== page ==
|Title||The Use of Directives to Repair Embodied (Mis)Understandings in Interactions with Individuals Diagnosed with Frontotemporal Dementia|
|Tag(s)||EMCA, Medical EMCA, embodied action, repair|
|Journal||Research on Language and Social Interaction|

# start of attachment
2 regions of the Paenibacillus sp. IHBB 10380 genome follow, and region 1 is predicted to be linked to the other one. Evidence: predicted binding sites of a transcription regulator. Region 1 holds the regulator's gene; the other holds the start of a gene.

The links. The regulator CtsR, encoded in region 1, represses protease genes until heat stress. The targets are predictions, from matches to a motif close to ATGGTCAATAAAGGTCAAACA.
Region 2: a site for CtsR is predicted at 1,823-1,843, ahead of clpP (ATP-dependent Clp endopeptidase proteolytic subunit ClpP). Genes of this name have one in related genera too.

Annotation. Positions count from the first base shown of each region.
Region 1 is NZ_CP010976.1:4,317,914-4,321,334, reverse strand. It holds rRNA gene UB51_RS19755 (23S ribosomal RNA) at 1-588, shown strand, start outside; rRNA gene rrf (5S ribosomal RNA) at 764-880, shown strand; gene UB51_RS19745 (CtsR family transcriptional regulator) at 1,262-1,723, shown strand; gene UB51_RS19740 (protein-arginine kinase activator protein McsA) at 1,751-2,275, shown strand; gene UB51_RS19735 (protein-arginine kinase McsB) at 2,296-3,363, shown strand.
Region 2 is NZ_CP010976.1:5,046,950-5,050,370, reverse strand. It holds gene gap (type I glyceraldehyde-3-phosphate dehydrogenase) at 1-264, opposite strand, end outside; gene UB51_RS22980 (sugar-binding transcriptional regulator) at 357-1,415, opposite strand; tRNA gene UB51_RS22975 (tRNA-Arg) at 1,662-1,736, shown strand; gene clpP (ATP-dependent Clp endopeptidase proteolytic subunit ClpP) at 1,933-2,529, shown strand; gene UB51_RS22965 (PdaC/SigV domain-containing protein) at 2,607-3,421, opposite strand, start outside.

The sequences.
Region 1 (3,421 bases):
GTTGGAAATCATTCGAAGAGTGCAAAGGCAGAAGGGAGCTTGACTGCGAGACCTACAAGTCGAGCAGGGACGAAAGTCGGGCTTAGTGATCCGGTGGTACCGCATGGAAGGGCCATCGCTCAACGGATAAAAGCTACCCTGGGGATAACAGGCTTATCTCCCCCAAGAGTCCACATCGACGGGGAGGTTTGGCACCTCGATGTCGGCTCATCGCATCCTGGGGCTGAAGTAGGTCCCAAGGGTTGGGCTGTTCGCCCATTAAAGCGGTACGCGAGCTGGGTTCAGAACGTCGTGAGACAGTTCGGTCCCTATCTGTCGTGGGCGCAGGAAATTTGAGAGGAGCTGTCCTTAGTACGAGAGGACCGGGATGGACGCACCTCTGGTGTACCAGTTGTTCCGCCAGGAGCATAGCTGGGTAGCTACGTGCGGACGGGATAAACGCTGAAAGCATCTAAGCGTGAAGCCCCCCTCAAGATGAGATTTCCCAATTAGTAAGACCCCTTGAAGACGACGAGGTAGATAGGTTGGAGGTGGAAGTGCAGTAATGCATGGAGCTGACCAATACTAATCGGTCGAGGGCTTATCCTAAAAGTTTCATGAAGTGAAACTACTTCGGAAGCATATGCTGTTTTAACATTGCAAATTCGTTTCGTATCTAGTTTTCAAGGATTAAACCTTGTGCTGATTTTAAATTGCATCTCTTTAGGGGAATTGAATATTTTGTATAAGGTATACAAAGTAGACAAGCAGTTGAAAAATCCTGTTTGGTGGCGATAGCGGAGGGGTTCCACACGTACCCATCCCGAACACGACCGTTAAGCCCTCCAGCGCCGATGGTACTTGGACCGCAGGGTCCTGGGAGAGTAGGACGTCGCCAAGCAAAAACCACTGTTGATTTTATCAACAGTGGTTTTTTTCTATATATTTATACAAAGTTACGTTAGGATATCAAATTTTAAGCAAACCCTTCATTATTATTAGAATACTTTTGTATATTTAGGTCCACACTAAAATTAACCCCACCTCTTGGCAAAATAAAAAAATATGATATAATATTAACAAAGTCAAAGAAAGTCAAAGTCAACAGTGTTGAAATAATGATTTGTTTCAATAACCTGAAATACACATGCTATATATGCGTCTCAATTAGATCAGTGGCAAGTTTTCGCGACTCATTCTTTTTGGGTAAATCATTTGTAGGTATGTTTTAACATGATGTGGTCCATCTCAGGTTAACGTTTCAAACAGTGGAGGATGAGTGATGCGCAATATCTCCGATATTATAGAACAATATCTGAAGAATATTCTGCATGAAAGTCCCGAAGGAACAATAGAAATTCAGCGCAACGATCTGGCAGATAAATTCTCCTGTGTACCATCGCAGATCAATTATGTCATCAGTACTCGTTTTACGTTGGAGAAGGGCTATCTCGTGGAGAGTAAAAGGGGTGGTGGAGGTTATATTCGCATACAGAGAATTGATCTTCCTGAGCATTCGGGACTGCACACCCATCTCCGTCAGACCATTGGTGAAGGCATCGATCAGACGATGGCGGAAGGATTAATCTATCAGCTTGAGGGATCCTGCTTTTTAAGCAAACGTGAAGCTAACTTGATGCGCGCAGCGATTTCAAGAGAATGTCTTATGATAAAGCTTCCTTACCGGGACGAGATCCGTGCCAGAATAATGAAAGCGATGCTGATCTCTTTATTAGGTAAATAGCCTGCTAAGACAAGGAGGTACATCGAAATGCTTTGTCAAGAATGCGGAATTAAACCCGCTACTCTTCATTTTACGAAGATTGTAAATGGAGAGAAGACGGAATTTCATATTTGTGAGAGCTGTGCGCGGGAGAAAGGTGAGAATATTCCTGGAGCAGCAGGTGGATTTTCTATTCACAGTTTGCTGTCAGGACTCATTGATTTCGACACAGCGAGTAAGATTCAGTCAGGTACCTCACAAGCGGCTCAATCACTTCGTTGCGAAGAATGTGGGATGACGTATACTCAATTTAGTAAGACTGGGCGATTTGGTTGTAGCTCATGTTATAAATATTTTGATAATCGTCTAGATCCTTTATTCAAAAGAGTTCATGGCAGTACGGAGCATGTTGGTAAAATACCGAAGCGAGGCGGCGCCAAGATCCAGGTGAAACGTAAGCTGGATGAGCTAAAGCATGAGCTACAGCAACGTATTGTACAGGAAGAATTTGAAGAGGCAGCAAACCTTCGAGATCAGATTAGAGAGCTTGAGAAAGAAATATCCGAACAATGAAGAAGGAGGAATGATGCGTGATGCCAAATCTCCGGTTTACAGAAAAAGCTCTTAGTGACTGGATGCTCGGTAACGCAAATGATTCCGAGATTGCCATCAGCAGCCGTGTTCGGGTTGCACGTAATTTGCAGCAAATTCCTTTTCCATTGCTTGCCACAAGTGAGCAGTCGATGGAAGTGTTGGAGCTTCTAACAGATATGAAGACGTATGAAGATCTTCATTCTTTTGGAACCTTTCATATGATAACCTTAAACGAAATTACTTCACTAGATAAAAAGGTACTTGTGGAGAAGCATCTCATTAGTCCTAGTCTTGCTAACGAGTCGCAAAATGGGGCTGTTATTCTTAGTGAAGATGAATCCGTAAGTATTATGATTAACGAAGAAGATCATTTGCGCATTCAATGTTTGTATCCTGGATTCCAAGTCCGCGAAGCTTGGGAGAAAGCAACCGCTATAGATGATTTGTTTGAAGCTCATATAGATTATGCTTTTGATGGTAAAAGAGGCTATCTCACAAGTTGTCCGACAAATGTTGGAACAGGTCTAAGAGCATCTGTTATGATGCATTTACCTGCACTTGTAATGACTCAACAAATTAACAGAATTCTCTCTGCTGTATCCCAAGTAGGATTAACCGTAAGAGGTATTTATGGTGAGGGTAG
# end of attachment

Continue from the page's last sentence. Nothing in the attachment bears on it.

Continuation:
How do caregivers repair the faulty contributions to interaction of people with frontotemporal dementia? When the person stumbles in a course of action that needs to be completed promptly (for example, putting away a wallet, or reading out some text) then their caregivers use high-entitlement/low-contingency (HE/LC) formats (e.g., imperatives). Less-urgent activities elicit slightly mitigated formats, whereas actions that seem to be merely compulsive symptoms of the person's illness are repaired with multiple directives. Analysis shows that HE/LC directives in activity-focused contexts help by explicitly identifying the trouble source and often articulate the next action required. Additionally, HE/LC formats expect compliance, which may minimally derail the progressivity of an activity compared to more mitigated forms. HE/LC formats in these contexts reveal the entitlement that caregivers claim to determine another's actions, as well as their sensitivity to what the activity requires, and to the progression of the interaction. Data are in American English.